Over the last six weeks, Americans have witnessed a remarkable burst of climate activism and communication. In two townhalls, Democratic candidates for president offered their plans for addressing climate change. Students and concerned citizens participated in climate strikes organized in cities across the nation and around the world. And Covering Climate Now, a consortium of more than 300 media outlets, gave climate change an unprecedented level of coverage for two weeks in September.
Over the same time period, many governmental agencies and nongovernmental organizations released major new reports, underlining the urgency of meeting the challenge of climate change and offering recommendations for ways to meet that challenge. This month’s two-part bookshelf highlights 24 reports, including twelve that have been published since July. The first 12 are presented below. The second set is presented here.
The descriptions of these reports are drawn from copy provided by the organizations that released them. A link for the free PDF version of the report is included with each entry.
Editor’s note: The first nine months of 2019 also saw the release of several major reports on the interconnections between climate change, agriculture and land use, and diet. These reports, and related books, will be the focus of an upcoming bookshelf.
Climate communication and action
This report takes a political economy approach to the low-emissions transitions needed across five economic sectors (electricity, heavy industry, residential, surface transport, and agriculture) that are responsible for more than 60% of global greenhouse gas emissions. Synergies between emissions reduction and broader well-being objectives, such as reduced air pollution and improved health, increase the incentives for early mitigation action. At the same time, the impact of climate policies on issues such as the affordability of energy and jobs need to be taken into account. The report argues that reframing climate policies using a well-being lens is necessary for making visible such synergies and trade-offs. This requires us to rethink societal goals in terms of well-being, reframe our measures of progress and refocus policy-making accordingly.
Fossil fuel combustion is a major source of toxic air pollution that kills 7 million people every year, almost the same number of deaths caused by tobacco smoking. Burning fossil fuels releases a series of gases and tiny particles that have noxious effects for human health, leading to several respiratory and cardiovascular diseases and cancer. The report has been prepared for health care and environmental audiences. It discusses local, national and international measures that can be employed to restrict the production and use of tobacco, on the one hand, and fossil fuels, on the other. Its objective is to facilitate a common language and vision by sharing similarities between tobacco control, air quality improvement and climate change mitigation.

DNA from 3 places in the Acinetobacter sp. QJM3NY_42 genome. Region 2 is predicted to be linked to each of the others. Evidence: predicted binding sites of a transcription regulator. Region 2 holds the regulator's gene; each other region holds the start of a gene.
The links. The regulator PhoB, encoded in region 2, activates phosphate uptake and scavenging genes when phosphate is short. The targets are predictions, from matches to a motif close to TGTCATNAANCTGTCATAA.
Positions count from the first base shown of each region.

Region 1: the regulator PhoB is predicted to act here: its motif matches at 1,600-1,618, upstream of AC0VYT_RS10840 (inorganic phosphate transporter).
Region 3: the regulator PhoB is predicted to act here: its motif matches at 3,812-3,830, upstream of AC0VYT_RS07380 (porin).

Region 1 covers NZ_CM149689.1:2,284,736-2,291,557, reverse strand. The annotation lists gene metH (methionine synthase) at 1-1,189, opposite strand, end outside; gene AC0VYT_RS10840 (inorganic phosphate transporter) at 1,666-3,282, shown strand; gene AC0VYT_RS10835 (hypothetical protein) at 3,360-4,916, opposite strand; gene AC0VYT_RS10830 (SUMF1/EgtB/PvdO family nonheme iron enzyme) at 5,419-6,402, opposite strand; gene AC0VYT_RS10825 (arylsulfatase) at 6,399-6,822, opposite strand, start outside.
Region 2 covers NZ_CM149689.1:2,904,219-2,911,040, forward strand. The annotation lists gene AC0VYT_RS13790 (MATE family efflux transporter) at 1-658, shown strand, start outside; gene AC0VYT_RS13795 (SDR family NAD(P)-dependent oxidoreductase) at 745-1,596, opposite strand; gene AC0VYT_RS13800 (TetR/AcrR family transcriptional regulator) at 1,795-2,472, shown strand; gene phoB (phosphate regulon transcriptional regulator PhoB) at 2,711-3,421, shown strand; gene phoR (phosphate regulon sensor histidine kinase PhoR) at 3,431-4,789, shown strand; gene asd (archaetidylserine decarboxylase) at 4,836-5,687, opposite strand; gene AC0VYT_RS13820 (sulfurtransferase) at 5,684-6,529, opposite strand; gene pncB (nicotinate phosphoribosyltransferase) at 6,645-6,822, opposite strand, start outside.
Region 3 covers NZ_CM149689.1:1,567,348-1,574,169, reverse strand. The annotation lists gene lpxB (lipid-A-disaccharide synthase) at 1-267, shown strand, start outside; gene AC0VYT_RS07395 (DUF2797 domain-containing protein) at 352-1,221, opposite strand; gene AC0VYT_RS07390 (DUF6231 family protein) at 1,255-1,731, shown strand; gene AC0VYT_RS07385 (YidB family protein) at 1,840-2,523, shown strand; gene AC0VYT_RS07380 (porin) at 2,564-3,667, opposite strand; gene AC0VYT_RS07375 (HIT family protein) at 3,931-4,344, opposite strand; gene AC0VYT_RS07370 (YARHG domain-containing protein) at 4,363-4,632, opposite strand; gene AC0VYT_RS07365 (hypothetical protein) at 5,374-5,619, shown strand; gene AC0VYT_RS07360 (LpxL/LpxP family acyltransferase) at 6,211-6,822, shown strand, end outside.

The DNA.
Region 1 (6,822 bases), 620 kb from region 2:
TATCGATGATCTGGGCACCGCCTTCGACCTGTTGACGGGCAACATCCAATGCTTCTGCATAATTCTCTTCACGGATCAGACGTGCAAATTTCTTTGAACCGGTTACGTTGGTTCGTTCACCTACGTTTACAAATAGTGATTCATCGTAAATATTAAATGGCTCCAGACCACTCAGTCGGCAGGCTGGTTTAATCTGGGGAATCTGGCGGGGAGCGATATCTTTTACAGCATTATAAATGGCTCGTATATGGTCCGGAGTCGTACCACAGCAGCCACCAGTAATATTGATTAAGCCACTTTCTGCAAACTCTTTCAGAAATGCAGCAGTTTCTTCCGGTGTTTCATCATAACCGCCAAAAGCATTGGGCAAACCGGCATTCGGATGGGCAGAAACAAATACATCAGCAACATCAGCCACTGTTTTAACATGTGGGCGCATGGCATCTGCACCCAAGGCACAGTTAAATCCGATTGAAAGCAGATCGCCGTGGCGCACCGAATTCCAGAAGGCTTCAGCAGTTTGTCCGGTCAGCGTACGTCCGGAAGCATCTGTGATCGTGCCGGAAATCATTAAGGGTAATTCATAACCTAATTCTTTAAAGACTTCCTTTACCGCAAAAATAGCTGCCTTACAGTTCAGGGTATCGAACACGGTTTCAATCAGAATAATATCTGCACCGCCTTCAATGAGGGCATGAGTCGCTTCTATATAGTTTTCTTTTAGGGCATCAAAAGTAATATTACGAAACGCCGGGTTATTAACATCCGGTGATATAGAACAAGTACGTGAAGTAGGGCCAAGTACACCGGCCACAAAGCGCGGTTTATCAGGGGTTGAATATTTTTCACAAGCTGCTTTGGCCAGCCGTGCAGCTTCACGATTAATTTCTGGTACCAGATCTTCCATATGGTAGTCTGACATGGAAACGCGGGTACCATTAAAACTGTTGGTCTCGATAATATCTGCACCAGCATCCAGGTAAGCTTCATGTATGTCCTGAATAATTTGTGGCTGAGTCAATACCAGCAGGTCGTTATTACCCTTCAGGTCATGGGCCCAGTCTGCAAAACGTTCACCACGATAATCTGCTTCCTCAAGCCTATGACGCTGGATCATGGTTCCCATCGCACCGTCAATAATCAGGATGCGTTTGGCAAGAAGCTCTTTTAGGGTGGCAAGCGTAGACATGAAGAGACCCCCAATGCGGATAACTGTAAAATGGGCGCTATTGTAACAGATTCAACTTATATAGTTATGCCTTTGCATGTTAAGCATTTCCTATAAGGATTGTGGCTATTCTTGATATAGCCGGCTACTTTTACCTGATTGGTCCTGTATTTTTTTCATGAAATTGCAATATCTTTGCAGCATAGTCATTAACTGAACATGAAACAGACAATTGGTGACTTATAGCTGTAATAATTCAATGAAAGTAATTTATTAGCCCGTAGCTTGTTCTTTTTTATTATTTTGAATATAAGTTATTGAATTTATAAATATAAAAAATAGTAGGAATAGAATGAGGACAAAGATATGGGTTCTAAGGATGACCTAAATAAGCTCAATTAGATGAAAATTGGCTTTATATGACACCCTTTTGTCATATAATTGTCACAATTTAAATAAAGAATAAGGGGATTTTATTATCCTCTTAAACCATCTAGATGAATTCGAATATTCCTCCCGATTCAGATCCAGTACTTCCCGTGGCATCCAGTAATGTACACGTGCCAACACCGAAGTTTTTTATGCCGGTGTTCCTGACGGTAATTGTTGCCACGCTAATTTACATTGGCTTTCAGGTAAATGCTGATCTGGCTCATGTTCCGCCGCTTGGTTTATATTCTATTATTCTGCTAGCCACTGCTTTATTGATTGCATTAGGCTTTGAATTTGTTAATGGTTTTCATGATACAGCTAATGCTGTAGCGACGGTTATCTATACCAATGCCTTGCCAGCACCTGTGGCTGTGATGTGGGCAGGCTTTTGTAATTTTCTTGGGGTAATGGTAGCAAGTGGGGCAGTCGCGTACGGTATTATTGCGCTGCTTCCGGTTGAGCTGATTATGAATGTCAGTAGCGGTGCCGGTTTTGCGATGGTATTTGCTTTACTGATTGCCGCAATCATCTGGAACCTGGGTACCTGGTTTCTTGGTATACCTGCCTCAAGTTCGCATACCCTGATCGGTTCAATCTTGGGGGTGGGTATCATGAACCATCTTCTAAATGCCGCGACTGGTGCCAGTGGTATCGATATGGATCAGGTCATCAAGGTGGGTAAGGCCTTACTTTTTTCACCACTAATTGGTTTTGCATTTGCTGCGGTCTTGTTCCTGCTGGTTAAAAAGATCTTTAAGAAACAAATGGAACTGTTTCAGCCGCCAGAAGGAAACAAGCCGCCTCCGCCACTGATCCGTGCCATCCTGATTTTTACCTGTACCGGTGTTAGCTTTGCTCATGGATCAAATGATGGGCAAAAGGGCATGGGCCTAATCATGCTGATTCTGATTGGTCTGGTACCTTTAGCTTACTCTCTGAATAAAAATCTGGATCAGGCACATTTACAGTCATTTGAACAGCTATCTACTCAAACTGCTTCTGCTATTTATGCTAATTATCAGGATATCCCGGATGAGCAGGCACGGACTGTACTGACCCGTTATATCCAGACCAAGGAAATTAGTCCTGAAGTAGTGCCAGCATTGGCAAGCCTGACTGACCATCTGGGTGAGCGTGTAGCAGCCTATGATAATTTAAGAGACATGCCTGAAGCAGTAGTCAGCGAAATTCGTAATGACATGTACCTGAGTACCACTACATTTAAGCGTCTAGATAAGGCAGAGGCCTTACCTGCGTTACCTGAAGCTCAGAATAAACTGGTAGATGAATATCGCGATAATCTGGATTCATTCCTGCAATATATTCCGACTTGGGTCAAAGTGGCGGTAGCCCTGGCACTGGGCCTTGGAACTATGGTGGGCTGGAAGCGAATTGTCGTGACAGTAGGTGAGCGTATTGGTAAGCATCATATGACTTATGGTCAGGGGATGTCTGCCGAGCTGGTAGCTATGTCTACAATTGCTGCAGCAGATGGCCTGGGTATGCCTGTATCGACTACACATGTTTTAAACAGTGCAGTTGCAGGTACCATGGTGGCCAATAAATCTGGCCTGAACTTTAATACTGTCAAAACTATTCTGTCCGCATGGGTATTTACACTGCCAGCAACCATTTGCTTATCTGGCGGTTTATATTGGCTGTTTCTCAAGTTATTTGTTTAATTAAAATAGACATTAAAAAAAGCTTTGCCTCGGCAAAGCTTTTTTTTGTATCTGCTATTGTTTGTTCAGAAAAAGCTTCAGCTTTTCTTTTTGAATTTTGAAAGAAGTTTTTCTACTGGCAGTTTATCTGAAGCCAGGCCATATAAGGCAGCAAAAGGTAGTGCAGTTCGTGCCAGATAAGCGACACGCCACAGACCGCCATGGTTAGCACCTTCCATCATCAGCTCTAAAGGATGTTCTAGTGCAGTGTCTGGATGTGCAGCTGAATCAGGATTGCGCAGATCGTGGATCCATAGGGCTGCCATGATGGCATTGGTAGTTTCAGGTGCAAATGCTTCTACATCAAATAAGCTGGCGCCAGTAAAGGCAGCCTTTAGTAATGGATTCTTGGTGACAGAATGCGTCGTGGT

The school strikes and Extinction Rebellion have created an incredible surge of energy. But how is the concept of net zero – and the ambition contained within it – understood and engaged with, beyond the environmental movement? Are the public, and especially the center-right, ready for net zero? Download the report to read the key findings and recommendations for campaigners looking to spread net zero messages, harnessing the energy of the school strike and Extinction Rebellion campaigns. Our findings are based on a review of the language currently being used in connection with net zero by campaigners, journalists and policy actors, as well as two Narrative Workshops we ran with members of the public who hold center-right political values.
EcoAdapt scientists examined if and how climate change is being integrated into activities at state public health departments and other agencies and organizations. The majority of initiatives at the state health departments surveyed are focused on capacity building, primarily environmental health monitoring; vulnerability assessment and adaptation planning efforts; public awareness outreach and communication campaigns related to climate change; and collaborating with local health departments, tribal agencies, and nongovernmental organizations. Eighteen full-length case studies are presented on how various practitioners are integrating climate change into public health.
In collaboration with Health Care Without Harm, Arup has estimated the healthcare sector’s global climate footprint, establishing for the first time the significance of healthcare’s contribution to the climate emergency. Healthcare’s climate footprint is 4.4% of the global total; meaning if it were a country, it would be the fifth largest emitter on the planet. With a footprint of this size, it becomes clear that healthcare can play a vital role in mitigating mankind’s climate impact. The report also identifies key sources of emissions, a first step in establishing a routemap for healthcare’s transition towards a Paris Agreement-compliant emissions trajectory, thereby aligning global health goals with global climate goals.